Caitlin Moran, The Times, 13th June 2009

There was more time-travelling drag in Krod Mandoon and the Flaming Sword of Fire, a sword and sorcery comedy that doesn't quite know what speed to be set at. It's funny, then not, funny, then not, like a car stuttering into life, then packing up. The shtick is that Matt Lucas plays a bad Sheriff of Nottingham type in the Middle Ages, Sean Maguire the hero out to ruin his despot-ery, aided by a gang of outlaws all with modern-seeming foibles.

Maguire's love interest is a pagan who delights in her sluttery. He has a magician who can't do magic and talks in sassy street talk. He has a patrician guardian who dies, and whose lover is a camp, sex-obsessed Spanish guy. Maguire is vain and confused. Lucas has lots of fun rolling his "r"s villainously. It's not terrible or pointless, but there were as many clouds as patches of sunshine. A lot of the jokes are physical (the pagan woman can't stop body-flipping) or based on deliberate comic mis-timing, with people looking askance after someone else says something silly. It tumbled along and then it was gone, a frippery - neither offensively bad, nor resoundingly funny.

Tim Teeman, The Times, 12th June 2009

Overall, for all its faults, Krod Mandoon And The Flaming Sword Of Fire was too deliberately silly to hate, and this double-bill opening slipped by rather pleasantly. I don't expect it to transform into a hilarious, incisive spoof of a genre that's nigh impossible to send-up in a fresh way, but hopefully it will at least be cheeky, fun, daft and entertaining.

Written by Dan Owen. Dan's Media Digest, 12th June 2009

There are some things you really shouldn't laugh at, like Matt Lucas sporting an enormous pubic wig and querying 'can I pull this off?' or jokes that depend on punning the name Horst Draper ('are you fit to mount a steed?'). But there was something so cheerily daft about Krod Mandoon And The Flaming Sword Of Fire that my sides were split.

It helped that the likes of Lord Of The Rings, Doctor Who and swords 'n' sandals epics such as 300 are ripe for a cheeky rip-off. If you take those kinds of capers deadly seriously then you'd best give Krod a wide berth. But if you enjoy fantasy adventure but wish they weren't so stuck up their own allegories then Krod, complete with its festival of umlauts, is right up your alley.

Buffed-up ex-EastEnder urchin Sean Maguire has carved out a surprising niche as a leather loinclothed spoof action hero - hey, it's a niche - and Krod is a blood brother to the muscle-bound hunk he played in Meet The Spartans. But this time with a much better script. Muscles popping out of his jerkin, Maguire's Krod is a new man in rebel hero's clothing, fretting about hostile work environments and political correctness when he should be sticking it to the bad guy. He makes a fine foil to deliciously evil Lucas, who has a big, bouncy ball as the evil Dongalor.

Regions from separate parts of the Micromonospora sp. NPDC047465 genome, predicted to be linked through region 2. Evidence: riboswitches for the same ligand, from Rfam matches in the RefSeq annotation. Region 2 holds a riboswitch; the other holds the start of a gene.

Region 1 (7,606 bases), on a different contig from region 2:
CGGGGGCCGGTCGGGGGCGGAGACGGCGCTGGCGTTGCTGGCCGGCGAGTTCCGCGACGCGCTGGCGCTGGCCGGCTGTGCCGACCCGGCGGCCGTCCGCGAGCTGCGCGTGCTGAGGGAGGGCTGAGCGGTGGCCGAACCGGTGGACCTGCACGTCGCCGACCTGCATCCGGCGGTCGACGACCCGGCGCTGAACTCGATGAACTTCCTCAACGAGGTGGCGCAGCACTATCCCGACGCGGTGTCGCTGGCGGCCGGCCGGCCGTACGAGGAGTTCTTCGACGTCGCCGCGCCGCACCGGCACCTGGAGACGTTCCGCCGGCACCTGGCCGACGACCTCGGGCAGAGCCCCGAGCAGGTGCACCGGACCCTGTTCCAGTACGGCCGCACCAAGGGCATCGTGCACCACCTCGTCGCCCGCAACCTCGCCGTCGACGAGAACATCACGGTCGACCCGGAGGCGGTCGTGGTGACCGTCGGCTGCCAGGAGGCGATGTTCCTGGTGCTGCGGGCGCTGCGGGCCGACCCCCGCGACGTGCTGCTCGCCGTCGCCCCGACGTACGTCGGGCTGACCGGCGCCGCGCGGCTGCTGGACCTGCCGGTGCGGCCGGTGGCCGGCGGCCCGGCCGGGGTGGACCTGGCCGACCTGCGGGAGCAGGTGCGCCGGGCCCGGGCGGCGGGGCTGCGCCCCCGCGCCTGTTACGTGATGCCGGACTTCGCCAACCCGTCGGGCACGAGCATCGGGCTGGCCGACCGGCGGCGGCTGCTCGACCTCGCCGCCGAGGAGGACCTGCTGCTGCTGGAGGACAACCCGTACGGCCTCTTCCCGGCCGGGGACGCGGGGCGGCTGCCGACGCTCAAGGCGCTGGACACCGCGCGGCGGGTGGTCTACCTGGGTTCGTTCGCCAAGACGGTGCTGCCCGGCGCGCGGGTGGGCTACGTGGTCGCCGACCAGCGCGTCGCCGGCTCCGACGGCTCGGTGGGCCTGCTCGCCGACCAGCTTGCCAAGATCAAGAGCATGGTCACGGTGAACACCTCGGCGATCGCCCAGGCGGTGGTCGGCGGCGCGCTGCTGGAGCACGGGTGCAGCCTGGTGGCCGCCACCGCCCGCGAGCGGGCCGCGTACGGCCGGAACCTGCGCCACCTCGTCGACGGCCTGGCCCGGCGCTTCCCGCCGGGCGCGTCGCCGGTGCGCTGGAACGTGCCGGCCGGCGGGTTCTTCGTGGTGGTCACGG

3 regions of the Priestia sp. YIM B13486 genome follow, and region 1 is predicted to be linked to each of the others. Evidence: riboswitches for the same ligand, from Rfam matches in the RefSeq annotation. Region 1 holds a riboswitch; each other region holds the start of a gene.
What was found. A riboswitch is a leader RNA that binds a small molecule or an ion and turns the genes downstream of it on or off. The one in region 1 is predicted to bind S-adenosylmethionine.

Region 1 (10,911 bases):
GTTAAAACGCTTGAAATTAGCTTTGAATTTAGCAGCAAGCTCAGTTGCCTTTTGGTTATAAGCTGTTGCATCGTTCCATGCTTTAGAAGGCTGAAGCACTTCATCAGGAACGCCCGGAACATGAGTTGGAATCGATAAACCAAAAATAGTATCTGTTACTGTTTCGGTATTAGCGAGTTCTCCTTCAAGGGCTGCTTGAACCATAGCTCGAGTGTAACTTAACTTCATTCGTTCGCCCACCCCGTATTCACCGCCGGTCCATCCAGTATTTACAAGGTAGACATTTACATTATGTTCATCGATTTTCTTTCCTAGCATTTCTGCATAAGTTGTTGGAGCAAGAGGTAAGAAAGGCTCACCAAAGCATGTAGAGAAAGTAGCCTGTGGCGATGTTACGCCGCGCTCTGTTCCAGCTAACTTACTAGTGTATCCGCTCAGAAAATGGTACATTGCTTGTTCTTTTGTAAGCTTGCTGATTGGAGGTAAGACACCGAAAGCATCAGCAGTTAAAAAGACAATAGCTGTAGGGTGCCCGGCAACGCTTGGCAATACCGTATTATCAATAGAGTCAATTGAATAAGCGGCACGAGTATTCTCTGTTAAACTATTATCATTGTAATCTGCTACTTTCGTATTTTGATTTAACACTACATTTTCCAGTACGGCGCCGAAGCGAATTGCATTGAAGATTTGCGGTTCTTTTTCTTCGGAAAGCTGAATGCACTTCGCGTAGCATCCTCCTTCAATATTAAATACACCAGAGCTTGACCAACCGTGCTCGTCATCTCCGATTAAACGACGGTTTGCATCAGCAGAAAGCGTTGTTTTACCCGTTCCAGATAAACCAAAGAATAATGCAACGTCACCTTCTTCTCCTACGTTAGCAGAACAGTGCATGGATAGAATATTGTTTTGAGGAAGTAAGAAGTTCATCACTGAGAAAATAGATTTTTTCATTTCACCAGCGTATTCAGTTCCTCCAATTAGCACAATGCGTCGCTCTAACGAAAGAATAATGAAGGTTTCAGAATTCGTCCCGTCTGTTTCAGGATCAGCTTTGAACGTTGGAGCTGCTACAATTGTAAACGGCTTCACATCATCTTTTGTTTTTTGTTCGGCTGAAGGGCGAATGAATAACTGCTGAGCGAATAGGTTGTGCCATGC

Subtle it isn't but Kröd works because, though this is satire drawn with a broad brush, there's still a strong story and juicy characters to sink your teeth into. Peppered with neat cameos (The Thick Of It fans will relish Roger Allam and Alex MacQueen taking turns at stealing scenes) and awash with saucy sorcery, it's the best rubbish comedy to come along in dark ages.

Keith Watson, Metro, 12th June 2009

It's astonishing how bad this show was. I mean, so absent were the laughs that I would have had more fun digging up corpses at the local cemetary and trying to suck the stinking marrow out of the bones. It's a show that's got less punch than a boneless pacifist.

Written by mofgimmers. TV Scoop, 12th June 2009

Bad comedy is a peculiar thing, isn't it? Watching it is rather like looking at the emperor's new clothes - slightly uncomfortable, more than a little embarrassing, with the lurking dread that maybe it isn't them at all who's at fault, but you, you and your own lame-arsed sense of humour.

Disclaimers aside, I think we can all agree on one thing: BBC2's spoof-adventure Kröd Mändoon and the Flaming Sword of Fire is definitely not funny. Worse: it's boring. Had the emperor walked out wearing it, no one would have been fooled, though they may have had a few laughs, which is more than I got last night.

Basically, Kröd, for reasons unknown, is on a mission to free General Arcadius (no, me neither) who's been imprisoned by the evil emperor (him again!) for some or other reason. Of course, Kröd - played somewhat improbably by the Nineties pin-up Sean Maguire - isn't alone. With him he brings a hapless band of conspirators: Zezelryck the warlock, doing his best Eddie Murphy impression, Aneka the knickerless warrior princess who'd rather be stripping than duelling (incidentally, the only female character. Thanks for the thought, guys!) and Loquasto, half-man, half-pig. Or, possibly, just suffering from some kind of swine flu.

Speaking of emperors, what's Matt Lucas doing playing this one? He's actually funny, the only decent thing in it. I wonder if he gets to write his own lines? I could've sworn the script improved considerably when he appeared, playing a David Brent-inspired dictator, out to claim the blood of Maguire's Kröd. I don't know about you, but as far as I'm concerned the sooner he does, the better. Though I won't be sticking around in the meantime. Next!

Alice-Azania Jarvis, The Independent, 12th June 2009

Krod Mandoon featured a dungeon full of prisoners - which is where its scriptwriter belongs.

Written by Tim Dowling. The Guardian, 12th June 2009

I'm not sure it's a goer as a series. It has a great cast and the production values are high quality. It's well written, too. The way it combines fantasy and 21st-century dialogue can be funny. The trouble is that, once you have seen half an hour, you've seen it all.

Written by Rachel Cooke. The New Statesman, 11th June 2009